Identify learners needs and problems
When learners have difficulty with learning it is very likely that it is caused by several factors that are controllable if the ETD Practitioner can identify the problems.
These problems are generally referred to as Blocks to learning.
Blocks in learning can be caused by:
a. The learning environment
- · Noise, interruptions
- · Not sufficient equipment
- · Too warm; too cold
b. Physiological blocks
- § Poor hearing or vision.
- § Tiredness.
- § Illness.
- § Fear of humiliation and failure.
- § Fear of being too old to learn.
- § Problems with kids, colleagues, spouses, parents etc.
c. Lack of Motivation
‘Lack of motivation’ has an effect on all the stages of learning.
d. Unsuitable Work Environment
There are three aspects of the work environment that can create blocks to learning:
• The learner’s relationship with colleagues/fellow learners.
• The learner’s job itself.
In the working environment more issues are relevant.
Do they feel important to the company, or mere appendages? If they do feel like appendages, then they cannot perceive that the training they are receiving is an investment in them.
Relationships with colleagues or workmates are important too.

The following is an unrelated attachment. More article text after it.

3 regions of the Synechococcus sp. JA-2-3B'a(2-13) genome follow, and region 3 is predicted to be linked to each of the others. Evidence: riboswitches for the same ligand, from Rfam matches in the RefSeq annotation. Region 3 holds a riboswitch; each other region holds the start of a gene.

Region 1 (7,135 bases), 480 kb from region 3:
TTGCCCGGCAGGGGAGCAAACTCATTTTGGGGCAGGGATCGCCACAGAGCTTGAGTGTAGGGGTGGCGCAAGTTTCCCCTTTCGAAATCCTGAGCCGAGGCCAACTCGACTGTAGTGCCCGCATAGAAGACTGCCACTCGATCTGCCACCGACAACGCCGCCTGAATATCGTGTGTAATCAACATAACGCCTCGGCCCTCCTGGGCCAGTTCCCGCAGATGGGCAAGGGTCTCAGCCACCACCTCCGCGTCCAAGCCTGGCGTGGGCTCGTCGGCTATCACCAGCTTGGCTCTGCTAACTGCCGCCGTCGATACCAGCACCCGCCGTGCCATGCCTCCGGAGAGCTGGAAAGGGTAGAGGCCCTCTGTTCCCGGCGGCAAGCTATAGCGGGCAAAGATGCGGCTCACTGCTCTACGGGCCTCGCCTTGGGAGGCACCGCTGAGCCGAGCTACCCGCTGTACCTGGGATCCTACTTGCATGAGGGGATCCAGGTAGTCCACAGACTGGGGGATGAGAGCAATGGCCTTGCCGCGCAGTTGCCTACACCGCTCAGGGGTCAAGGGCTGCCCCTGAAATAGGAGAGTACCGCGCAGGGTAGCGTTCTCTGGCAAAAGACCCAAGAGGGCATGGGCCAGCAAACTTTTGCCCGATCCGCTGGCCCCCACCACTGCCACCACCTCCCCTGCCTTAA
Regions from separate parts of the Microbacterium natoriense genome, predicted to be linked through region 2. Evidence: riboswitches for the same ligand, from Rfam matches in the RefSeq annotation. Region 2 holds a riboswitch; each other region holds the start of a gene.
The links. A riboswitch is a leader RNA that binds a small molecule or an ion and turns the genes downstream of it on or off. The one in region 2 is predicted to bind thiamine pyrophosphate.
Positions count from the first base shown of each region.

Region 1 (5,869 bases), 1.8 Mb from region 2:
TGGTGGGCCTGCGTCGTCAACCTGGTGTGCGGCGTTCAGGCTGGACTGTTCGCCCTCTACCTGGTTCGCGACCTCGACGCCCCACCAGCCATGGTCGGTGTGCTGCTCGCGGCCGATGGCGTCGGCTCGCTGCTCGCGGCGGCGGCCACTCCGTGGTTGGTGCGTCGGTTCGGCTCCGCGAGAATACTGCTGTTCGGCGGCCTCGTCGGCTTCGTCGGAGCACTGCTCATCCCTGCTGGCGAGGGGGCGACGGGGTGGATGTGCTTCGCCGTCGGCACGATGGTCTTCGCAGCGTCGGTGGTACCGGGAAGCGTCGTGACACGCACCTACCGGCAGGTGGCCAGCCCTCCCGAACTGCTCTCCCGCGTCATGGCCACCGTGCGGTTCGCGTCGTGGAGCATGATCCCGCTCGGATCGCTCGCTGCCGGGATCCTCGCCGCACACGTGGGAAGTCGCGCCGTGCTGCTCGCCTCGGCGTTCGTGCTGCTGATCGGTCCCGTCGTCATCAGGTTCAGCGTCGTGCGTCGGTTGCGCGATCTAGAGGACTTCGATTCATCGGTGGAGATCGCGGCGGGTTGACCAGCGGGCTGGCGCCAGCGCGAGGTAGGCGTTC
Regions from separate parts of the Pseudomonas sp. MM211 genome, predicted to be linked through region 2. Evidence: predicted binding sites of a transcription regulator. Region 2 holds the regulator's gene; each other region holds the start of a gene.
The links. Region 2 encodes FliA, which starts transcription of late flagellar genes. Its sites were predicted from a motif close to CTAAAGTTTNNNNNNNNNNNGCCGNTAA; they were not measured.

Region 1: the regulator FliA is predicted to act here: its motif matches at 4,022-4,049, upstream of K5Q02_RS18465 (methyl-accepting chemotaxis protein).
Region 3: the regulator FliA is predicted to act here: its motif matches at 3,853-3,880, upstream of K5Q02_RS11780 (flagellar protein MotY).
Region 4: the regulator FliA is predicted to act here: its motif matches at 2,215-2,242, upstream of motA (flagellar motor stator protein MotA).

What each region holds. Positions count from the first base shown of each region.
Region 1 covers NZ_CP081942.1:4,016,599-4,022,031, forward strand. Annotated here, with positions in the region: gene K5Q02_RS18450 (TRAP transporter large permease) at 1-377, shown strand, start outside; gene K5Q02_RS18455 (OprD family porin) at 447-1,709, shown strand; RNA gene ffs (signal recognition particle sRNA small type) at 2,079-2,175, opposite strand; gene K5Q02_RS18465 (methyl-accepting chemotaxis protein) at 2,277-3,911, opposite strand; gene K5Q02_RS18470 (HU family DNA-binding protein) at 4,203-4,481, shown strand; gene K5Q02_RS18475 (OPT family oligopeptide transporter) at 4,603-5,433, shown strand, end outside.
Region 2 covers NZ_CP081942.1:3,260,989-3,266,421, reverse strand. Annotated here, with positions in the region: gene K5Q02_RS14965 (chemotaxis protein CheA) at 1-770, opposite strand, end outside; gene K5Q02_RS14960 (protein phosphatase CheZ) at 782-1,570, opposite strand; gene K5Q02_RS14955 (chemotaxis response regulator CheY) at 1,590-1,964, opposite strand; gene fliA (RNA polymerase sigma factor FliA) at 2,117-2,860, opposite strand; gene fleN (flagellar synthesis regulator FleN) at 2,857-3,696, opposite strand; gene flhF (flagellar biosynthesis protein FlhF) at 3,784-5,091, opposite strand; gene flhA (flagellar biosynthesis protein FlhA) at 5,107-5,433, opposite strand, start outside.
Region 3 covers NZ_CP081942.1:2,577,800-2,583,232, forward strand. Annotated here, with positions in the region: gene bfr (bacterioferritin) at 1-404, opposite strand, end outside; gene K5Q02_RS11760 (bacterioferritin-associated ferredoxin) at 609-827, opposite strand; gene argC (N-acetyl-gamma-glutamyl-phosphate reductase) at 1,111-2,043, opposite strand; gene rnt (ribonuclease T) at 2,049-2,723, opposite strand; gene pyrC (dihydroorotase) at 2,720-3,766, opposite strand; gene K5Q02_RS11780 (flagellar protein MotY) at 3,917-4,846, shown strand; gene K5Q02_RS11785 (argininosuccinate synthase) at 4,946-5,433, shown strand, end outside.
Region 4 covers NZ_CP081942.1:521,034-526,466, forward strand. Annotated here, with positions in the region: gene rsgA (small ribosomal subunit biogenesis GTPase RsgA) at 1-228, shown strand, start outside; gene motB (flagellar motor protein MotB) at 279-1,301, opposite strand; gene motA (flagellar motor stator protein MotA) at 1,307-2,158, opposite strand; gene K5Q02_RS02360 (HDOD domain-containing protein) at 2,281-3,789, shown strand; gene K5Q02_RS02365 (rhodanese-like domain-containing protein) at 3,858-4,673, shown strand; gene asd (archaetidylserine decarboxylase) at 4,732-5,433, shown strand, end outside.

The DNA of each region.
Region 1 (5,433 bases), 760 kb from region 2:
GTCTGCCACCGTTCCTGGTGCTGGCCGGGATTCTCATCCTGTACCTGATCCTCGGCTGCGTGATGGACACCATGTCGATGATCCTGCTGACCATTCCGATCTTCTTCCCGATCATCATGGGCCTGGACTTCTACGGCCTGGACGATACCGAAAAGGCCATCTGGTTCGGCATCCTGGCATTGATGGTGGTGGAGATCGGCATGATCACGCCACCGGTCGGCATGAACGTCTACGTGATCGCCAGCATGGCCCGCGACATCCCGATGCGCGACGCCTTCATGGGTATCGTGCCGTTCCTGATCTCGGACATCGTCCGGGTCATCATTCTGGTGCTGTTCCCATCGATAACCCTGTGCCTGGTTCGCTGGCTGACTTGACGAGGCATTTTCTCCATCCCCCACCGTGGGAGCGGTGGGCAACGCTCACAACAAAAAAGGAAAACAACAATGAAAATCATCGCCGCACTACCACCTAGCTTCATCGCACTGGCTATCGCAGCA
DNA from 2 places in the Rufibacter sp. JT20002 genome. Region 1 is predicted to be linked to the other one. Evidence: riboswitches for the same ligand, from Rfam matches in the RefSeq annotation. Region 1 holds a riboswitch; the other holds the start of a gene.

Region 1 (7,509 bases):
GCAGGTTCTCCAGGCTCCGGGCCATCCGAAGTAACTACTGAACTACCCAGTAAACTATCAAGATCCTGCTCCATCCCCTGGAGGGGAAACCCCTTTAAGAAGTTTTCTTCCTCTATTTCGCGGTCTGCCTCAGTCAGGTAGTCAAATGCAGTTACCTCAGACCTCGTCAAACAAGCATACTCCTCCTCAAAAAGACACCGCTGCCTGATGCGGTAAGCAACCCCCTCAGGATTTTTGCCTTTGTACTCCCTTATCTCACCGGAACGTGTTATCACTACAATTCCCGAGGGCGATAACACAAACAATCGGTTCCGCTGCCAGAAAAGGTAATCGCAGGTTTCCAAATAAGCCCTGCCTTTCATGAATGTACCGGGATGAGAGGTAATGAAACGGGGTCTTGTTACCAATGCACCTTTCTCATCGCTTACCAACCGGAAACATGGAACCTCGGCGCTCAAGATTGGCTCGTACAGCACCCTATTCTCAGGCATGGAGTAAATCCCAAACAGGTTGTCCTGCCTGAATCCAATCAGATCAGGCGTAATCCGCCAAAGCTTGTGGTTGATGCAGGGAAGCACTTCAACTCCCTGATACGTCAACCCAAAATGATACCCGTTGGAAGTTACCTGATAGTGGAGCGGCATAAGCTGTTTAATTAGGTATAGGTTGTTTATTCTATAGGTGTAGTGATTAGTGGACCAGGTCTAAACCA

• What are they doing?
• Have they had more or less training?
Although poor working relationships are damaging in themselves, good ones can also create problems.
As a Coach/ETD Practitioner you have a responsibility to create an environment with suitable resources for learning.
e. Inappropriate Subject Matter
The best-planned learning experience can fail just because it is or seems to be irrelevant to the learner.
f. Past Experience
The experience people bring to any learning event is important in several ways.
There can be potential conflict between past learning and what the ETD Practitioners are asking people to learn now.
g. Self Image
From the ETD Practitioner’s perspective, the learner’s self-image comprises two elements:
• the sum of their experiences
h. Inadequate Study Skills
The block to learning here is lack of study skills, or lack of skills appropriate to a particular learning experience.
Study skills mainly comprise of:
• reading in depth
• reading for information at speed
• answering questions
• taking notes
• examination routine
• planning time
• allowing time to study
Graduates may additionally be versed in:
• research skills
• questioning skills
For other, non-academic types, study skills may be comprised of:
• use of checklists
We’ve probably all met the situation where a learner has remembered with total clarity a few bits of a training session, but forgotten all the rest – often resulting in some major misunderstanding. This leads in turn to learners becoming suspicious of training – and with some justification.
• the first thing learned
• the last thing learned
• anything that seemed vivid or exciting